One of the nation’s top-performing fund managers, Hyperion Asset Management, says it is targeting local and offshore institutional money to build the capacity of its flagship Global Growth Companies fund to reach as much as $14 billion.
Banking on its recent strong track record that saw it top the Morningstar and Mercer surveys last year with its high conviction growth strategy, chief investment officer Mark Arnold said Hyperion’s aims for the coming years was to grow funds under management for its global strategy.
“We think we have capacity for $14bn in the global fund. That is what we would feel comfortable managing,” he told The Australian alongside his deputy chief investment officer, Jason Orthman.
The retail component of the Global Fund was almost $129 million at April 30, while the institutional component is worth more than $500m.
“We are in early stages of the domestic retail launch,’’ Mr Orthman said. “The larger amounts of money are in the institutional space and we have had preliminary conversations with domestic and offshore institutions. We have had quite a bit of engagement from the US.
“When you have capacity for $14bn, if you get traction in the institutional market then those numbers are achievable.
“We have built our domestic business off the back of industry super fund mandates. We would be hopeful we could do a similar thing over time (in the global space). But we want a mixture of retail and institutional. Hopefully, we get a balanced outcome.”
Hyperion Global Equity generated a 16 per cent return in 2018, despite recording a 10.1 per cent loss over the fourth quarter of the year. Over three years, it has delivered a 25 per cent return, outperforming its benchmark MSCI Global Index by 10 per cent.
While there has been speculation Hyperion is eyeing a global equities LIC (listed investment company) based on the Global Equity fund, Mr Arnold said it was just a “longer-term option”.
“The LIC market is more difficult now than it was 18 months ago. We are not ruling anything out in terms of distribution but our focus is getting that retail fund size up and getting some institutional money,’’ he said.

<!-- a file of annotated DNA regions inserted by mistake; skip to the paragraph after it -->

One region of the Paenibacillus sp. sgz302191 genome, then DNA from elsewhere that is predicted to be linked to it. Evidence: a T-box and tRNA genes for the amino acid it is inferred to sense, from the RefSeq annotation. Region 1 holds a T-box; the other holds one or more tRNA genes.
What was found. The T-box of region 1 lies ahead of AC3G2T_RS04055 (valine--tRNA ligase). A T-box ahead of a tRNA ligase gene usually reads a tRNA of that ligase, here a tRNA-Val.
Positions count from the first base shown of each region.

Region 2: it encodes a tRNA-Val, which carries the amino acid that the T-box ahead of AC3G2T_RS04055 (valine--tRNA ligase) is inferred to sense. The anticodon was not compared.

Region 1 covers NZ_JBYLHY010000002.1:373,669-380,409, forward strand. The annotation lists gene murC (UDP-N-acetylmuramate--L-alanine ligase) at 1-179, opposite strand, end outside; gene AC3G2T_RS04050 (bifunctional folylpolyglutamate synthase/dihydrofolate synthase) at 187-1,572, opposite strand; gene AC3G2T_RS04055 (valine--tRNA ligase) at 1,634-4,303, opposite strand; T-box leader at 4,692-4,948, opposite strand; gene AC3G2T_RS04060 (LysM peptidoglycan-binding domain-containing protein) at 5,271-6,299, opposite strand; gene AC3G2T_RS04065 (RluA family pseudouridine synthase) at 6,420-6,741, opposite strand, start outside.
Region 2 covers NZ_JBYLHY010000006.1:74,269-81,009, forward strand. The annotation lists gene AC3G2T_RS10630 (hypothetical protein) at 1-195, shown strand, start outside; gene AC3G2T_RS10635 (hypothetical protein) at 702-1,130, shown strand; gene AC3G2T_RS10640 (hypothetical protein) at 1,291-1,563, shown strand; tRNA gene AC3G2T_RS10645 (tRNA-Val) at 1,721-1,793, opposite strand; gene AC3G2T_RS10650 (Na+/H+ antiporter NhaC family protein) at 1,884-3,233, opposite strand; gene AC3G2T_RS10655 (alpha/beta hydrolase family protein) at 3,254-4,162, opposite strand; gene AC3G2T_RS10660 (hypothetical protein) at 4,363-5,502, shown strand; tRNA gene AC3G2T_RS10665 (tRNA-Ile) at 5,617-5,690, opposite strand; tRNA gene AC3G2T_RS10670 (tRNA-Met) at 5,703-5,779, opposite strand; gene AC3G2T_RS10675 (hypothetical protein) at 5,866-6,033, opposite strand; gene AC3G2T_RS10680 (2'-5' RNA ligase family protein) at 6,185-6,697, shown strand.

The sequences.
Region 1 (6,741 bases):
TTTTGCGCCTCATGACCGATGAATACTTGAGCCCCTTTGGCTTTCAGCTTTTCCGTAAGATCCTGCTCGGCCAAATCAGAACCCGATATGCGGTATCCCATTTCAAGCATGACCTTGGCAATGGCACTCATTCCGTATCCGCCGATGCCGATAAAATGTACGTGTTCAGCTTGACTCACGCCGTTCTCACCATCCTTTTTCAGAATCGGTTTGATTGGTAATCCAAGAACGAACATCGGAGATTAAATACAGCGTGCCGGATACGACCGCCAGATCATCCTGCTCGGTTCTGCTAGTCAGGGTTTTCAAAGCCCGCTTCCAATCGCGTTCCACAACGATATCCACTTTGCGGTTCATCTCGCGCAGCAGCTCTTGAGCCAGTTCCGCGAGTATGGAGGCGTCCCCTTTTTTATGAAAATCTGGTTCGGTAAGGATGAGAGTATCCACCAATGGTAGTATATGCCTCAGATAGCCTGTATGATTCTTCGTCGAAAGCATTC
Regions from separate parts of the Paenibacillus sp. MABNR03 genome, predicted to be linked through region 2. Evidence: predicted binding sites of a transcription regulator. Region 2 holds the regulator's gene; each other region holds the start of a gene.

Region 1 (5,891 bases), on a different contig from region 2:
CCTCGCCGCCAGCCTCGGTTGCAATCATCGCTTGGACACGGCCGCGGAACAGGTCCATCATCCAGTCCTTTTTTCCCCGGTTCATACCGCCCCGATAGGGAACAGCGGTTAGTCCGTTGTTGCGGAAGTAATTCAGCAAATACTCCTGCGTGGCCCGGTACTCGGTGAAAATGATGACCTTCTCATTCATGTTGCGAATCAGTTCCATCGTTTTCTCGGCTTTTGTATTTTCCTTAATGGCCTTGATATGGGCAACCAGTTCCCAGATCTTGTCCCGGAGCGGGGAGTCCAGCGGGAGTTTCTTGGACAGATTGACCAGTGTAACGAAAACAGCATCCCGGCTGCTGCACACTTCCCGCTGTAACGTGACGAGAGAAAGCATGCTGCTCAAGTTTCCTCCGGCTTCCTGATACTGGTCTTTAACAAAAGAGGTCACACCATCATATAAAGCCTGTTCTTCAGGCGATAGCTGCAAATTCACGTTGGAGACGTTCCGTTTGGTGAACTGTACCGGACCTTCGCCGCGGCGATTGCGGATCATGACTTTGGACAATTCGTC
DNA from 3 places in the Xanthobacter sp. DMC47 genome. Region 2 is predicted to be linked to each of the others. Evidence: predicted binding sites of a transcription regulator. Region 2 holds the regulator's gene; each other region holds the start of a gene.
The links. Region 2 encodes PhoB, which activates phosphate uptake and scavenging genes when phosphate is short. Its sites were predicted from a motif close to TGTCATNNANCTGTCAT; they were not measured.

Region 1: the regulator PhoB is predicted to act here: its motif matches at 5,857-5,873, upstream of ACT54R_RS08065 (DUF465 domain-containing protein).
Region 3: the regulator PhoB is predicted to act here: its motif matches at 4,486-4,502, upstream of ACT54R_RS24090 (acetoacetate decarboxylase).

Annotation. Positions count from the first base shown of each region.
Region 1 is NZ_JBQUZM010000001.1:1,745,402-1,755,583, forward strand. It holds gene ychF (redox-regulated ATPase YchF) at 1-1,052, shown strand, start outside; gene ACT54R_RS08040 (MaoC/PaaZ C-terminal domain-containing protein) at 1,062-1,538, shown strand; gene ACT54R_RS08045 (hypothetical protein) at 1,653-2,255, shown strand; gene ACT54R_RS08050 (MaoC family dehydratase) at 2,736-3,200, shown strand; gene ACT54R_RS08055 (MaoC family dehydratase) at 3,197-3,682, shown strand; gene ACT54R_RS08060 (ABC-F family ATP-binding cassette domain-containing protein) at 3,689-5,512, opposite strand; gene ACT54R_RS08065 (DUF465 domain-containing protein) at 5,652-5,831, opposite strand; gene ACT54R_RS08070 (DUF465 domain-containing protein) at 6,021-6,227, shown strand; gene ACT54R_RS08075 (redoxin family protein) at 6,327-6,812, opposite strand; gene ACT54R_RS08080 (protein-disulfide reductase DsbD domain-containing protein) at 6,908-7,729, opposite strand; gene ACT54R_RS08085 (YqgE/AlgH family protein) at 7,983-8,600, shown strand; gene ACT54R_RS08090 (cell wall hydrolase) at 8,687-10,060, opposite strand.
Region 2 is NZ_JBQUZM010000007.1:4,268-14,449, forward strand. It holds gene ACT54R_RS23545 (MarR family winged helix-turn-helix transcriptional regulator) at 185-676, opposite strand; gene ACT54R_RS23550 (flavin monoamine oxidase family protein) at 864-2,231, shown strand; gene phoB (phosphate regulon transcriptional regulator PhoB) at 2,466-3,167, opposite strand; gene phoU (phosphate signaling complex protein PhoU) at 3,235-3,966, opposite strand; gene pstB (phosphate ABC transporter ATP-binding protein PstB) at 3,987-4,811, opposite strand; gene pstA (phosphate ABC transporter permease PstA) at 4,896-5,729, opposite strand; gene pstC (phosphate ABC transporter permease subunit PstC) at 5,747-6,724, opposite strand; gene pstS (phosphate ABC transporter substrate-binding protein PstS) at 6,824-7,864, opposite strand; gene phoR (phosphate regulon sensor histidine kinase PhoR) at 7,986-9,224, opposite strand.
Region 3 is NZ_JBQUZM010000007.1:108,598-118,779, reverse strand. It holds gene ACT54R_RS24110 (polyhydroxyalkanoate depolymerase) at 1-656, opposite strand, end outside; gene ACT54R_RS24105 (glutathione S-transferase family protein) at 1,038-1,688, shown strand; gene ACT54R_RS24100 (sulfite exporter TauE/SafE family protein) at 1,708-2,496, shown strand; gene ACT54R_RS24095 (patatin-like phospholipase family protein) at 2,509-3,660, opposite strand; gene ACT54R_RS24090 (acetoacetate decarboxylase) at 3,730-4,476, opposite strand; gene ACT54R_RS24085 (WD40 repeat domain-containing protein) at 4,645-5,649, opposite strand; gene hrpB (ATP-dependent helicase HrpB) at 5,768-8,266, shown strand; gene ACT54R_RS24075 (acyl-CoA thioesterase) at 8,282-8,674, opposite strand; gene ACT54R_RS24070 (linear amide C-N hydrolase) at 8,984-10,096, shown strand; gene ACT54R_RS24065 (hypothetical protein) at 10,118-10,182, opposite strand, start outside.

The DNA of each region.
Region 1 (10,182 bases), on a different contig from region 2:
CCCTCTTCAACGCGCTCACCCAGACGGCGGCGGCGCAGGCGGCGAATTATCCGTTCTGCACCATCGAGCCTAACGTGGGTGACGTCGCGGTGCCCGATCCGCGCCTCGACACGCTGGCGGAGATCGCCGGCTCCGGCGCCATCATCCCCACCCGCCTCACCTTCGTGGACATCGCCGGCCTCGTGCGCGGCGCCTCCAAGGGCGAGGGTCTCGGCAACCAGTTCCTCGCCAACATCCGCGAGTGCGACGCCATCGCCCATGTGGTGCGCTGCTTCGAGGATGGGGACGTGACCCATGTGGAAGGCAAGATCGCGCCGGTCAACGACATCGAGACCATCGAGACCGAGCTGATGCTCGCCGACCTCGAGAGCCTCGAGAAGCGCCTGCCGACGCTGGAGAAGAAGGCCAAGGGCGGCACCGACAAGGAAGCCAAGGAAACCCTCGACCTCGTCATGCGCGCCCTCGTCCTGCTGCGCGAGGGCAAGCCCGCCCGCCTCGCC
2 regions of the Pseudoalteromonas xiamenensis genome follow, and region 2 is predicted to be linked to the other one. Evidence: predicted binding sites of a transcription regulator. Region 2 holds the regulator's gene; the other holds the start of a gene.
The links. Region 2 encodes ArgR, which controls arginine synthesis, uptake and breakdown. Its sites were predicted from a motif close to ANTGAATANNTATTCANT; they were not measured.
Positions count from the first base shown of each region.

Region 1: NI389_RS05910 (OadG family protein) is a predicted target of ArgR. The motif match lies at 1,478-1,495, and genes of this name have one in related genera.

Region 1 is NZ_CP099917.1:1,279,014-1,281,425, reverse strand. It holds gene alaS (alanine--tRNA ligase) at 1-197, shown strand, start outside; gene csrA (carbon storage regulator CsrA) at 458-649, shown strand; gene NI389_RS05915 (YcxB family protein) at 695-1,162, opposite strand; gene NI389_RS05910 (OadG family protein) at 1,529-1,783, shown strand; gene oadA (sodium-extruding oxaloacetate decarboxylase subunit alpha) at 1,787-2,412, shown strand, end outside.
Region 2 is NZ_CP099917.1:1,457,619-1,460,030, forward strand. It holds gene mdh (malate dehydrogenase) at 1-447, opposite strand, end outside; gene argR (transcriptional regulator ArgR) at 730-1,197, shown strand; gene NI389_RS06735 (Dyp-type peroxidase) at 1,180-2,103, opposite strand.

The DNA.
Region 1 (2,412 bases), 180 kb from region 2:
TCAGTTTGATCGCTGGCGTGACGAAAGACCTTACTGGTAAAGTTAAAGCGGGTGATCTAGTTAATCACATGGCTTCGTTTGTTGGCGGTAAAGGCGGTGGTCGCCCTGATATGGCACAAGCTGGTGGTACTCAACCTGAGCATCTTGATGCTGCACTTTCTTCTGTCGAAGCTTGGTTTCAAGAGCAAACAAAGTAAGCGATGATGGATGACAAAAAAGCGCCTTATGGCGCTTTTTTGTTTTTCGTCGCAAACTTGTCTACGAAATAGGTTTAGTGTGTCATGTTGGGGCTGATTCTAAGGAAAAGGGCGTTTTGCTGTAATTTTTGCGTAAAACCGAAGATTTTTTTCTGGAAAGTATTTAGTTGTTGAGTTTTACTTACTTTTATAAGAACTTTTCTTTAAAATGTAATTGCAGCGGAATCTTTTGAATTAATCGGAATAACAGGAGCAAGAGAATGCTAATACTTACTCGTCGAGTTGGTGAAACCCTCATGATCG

Hyperion recently released a paper titled “Death of the Value Anomaly in a Low-Growth World”, which claimed simple short-term value measures such as price-earnings multiples were not likely to be effective for investors in a structurally low growth and disrupted environment. “If companies are losing market share or their business model is being fundamentally challenged, historical ranges will no longer be relevant. This is when value traps emerge and share prices can remain permanently depressed,” the study says.
“We believe qualitative analysis is becoming more important in a low-growth world. Attractively priced companies with the ability to compound earnings and free cash flows over long time periods will generate substantial alpha.’’
Price-earnings metrics are traditionally favoured by value managers who look for quality shares that are undervalued by the stockmarket. The concept has been out of favour in recent years amid the big global shift into index funds with lower levels of volatility.
“Value has really underperformed their growth counterparts. Average businesses have struggled to grow and the environment has become more competitive,’’ Mr Orthman said.
“What we think about is if the intrinsic value of the average businesses start declining, you need to take market share to grow. If the next 10 years look like the last 10 years, that value anomaly in investing on price-earnings may not come back.”
Mr Arnold added: “We think there are a lot of zombie companies being kept alive by low interest rates and quantitative easing. They are sitting ducks waiting for the innovative companies to take market share.”
Hyperion does not trade in and out of sectors and its average holding period per stock in its portfolio is 10 years.
The company has benefited from positions in Alphabet, Mastercard, Costco and Amazon.
“We like modern businesses that use technology well and that includes tech companies. We want creative and innovative cultures when we are investing,’’ Mr Arnold said.
“At the moment we have a mix of tech-based businesses in our portfolio.”
Mr Arnold reiterated his view that electric and autonomous vehicles would have a big impact on the efficiency and cost of transport in the future.
This article was originally published in The Australian.